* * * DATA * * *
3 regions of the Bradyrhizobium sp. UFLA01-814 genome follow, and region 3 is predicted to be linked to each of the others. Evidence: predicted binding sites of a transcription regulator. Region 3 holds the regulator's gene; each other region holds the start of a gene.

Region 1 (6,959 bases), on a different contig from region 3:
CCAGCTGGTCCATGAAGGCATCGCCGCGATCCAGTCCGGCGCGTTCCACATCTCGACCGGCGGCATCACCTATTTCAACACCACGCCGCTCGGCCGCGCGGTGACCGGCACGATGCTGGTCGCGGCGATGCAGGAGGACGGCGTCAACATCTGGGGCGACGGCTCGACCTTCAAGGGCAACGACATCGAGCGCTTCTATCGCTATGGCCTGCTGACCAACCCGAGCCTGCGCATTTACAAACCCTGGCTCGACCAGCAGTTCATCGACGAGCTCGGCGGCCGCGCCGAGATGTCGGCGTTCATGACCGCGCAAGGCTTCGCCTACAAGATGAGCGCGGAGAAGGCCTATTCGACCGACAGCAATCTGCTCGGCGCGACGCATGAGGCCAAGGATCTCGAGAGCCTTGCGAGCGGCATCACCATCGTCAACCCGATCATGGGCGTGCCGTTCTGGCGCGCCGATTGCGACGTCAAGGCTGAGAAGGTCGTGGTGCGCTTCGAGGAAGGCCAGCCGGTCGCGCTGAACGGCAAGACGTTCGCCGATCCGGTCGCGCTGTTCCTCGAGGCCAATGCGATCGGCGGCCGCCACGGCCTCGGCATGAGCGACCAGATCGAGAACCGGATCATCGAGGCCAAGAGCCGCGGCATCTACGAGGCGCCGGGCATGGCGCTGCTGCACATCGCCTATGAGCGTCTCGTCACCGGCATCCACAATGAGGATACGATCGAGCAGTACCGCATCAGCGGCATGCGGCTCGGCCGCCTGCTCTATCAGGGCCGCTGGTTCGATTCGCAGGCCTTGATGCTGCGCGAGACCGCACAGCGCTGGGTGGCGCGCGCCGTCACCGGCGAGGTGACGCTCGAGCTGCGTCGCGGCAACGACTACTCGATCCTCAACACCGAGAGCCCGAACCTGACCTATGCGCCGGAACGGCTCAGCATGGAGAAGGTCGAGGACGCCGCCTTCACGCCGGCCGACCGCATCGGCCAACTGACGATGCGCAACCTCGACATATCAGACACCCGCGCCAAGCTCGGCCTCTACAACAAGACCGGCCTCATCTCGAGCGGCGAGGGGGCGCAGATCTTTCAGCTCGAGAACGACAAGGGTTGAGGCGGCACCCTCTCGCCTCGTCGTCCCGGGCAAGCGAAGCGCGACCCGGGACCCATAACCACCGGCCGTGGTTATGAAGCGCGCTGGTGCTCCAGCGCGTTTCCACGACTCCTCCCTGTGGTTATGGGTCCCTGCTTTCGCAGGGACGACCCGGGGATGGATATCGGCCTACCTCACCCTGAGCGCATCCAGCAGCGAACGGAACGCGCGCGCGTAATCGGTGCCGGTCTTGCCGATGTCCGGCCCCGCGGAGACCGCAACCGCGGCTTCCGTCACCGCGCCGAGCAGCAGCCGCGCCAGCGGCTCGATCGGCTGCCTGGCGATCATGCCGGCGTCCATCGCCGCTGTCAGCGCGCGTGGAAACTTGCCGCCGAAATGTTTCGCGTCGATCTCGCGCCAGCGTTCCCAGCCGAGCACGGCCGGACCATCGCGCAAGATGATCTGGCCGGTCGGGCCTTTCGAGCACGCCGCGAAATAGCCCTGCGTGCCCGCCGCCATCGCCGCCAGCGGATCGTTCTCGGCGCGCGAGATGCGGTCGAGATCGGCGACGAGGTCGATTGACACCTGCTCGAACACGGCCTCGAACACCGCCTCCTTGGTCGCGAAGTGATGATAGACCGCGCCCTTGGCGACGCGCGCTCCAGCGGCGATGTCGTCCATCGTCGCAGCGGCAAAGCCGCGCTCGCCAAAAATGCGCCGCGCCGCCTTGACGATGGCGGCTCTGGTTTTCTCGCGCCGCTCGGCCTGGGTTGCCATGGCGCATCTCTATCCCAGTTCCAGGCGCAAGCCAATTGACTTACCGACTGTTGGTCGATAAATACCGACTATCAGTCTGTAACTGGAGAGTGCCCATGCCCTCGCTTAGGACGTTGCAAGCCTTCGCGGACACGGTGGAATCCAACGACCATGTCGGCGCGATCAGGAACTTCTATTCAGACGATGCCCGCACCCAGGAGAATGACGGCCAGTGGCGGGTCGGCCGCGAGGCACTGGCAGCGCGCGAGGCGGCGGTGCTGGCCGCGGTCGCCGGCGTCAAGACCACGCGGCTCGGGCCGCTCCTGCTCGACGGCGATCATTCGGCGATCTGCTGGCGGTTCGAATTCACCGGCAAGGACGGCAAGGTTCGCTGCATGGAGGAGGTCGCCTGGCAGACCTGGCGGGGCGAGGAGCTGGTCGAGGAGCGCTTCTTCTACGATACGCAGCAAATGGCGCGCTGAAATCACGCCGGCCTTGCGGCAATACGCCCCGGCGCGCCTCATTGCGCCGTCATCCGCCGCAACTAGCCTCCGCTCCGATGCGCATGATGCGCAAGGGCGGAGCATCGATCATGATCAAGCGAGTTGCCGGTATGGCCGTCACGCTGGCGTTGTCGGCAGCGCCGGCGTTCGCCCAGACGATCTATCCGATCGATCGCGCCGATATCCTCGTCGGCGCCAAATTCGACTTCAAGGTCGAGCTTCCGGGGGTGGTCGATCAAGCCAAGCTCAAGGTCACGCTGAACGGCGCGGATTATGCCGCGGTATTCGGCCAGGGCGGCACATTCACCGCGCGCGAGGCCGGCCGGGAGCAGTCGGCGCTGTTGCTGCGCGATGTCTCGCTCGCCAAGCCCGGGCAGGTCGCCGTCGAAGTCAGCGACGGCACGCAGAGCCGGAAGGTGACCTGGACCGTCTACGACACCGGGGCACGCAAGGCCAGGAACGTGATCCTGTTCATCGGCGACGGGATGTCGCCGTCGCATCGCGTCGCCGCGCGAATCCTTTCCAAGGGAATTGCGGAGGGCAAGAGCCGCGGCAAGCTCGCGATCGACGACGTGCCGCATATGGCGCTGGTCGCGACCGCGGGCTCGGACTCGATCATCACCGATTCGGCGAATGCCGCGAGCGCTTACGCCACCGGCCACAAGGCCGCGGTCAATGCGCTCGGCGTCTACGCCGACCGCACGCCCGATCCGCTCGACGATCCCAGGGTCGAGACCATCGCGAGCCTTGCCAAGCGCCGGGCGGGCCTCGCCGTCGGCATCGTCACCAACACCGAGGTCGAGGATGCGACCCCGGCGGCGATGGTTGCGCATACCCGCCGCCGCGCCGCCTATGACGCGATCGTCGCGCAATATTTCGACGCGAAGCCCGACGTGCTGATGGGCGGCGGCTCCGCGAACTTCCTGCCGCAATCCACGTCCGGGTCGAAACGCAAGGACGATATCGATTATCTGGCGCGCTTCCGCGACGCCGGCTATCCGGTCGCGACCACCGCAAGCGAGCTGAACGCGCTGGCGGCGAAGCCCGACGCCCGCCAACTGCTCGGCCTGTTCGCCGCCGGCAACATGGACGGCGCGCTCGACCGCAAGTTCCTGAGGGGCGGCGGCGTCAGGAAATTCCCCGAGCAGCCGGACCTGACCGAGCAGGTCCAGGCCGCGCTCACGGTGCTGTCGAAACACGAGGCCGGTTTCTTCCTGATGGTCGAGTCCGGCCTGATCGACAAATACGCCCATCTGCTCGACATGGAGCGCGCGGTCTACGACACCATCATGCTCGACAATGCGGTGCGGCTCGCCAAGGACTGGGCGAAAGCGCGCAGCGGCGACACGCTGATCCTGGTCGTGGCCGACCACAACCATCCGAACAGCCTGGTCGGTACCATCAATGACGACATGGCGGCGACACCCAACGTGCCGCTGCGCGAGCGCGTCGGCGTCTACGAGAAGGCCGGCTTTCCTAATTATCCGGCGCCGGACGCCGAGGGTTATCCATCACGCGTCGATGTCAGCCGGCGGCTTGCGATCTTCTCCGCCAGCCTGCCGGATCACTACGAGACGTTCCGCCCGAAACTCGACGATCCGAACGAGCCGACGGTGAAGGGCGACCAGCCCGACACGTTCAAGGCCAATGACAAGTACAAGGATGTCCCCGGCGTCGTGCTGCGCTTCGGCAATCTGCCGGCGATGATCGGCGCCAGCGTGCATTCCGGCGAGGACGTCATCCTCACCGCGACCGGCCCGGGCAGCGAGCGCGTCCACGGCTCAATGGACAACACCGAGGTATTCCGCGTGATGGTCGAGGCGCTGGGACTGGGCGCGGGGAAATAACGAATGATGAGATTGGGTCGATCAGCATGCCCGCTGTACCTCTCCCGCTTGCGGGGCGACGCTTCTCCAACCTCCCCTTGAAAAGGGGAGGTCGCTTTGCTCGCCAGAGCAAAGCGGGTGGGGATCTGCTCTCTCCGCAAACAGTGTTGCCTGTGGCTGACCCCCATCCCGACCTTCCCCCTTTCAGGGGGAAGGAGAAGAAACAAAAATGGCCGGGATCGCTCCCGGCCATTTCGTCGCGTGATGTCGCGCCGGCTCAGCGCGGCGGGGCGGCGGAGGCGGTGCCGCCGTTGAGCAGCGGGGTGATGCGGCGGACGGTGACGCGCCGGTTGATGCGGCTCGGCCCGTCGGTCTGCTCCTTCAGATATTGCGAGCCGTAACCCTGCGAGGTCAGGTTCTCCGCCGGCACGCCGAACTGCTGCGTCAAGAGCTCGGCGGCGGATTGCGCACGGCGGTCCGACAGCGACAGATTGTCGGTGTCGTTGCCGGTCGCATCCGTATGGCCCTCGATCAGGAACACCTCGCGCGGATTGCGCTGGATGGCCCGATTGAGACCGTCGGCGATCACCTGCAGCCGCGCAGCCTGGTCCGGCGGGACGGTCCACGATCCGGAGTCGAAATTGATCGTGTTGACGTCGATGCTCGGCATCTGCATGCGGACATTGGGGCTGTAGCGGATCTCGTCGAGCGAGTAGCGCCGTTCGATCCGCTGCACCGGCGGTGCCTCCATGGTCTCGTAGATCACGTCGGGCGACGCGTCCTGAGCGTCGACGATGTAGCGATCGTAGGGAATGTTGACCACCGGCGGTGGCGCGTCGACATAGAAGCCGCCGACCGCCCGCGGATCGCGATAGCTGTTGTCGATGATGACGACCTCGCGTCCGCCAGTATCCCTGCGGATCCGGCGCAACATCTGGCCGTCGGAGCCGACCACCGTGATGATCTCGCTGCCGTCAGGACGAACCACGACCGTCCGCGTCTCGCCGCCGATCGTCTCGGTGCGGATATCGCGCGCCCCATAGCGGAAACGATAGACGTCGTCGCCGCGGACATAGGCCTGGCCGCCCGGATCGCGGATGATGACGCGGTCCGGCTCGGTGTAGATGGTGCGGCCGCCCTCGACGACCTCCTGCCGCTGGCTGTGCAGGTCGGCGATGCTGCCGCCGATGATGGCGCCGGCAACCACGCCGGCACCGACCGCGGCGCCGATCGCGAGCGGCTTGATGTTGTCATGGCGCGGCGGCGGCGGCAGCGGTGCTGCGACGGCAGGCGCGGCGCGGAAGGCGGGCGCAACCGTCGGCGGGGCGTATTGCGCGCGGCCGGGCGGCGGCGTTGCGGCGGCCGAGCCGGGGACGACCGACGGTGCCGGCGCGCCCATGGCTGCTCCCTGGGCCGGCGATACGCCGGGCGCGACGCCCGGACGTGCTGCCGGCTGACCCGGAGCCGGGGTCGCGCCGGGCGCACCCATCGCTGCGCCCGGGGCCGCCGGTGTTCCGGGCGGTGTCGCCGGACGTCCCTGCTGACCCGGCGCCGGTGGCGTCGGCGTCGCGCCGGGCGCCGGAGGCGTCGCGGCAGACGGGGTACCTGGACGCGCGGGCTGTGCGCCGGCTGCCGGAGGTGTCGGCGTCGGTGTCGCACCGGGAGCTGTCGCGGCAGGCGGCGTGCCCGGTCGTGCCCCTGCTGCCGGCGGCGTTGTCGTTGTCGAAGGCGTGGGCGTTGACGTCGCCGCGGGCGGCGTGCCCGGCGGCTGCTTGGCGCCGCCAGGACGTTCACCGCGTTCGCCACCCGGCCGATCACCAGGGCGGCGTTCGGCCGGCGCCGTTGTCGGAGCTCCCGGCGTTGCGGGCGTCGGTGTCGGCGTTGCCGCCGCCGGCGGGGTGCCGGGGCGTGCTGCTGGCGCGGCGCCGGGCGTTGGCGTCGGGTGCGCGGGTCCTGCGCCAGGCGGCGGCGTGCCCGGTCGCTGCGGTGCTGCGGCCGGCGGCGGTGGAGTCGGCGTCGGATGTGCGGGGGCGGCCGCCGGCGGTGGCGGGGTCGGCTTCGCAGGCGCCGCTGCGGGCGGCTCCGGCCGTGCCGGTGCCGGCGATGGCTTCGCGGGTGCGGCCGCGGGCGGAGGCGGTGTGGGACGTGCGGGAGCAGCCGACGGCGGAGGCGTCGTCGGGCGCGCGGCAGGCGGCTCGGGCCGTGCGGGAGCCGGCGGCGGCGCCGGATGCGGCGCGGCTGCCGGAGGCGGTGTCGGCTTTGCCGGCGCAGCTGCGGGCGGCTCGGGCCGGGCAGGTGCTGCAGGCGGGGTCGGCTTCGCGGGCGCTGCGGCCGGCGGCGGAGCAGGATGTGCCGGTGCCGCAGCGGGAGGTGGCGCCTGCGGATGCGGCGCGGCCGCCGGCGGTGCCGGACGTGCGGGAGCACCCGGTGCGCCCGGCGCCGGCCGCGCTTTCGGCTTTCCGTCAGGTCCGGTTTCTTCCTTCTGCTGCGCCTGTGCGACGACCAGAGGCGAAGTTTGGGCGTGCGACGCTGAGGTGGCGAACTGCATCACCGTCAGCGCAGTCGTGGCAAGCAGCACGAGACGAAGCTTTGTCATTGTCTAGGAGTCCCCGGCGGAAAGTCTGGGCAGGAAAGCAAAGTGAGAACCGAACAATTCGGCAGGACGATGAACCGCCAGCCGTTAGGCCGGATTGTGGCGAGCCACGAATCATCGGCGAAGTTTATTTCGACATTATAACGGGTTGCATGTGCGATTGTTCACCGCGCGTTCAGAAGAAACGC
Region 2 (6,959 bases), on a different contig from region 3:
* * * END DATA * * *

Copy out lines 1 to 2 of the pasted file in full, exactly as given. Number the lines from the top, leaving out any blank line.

3 regions of the Bradyrhizobium sp. UFLA01-814 genome follow, and region 3 is predicted to be linked to each of the others. Evidence: predicted binding sites of a transcription regulator. Region 3 holds the regulator's gene; each other region holds the start of a gene.

Region 1 (6,959 bases), on a different contig from region 3: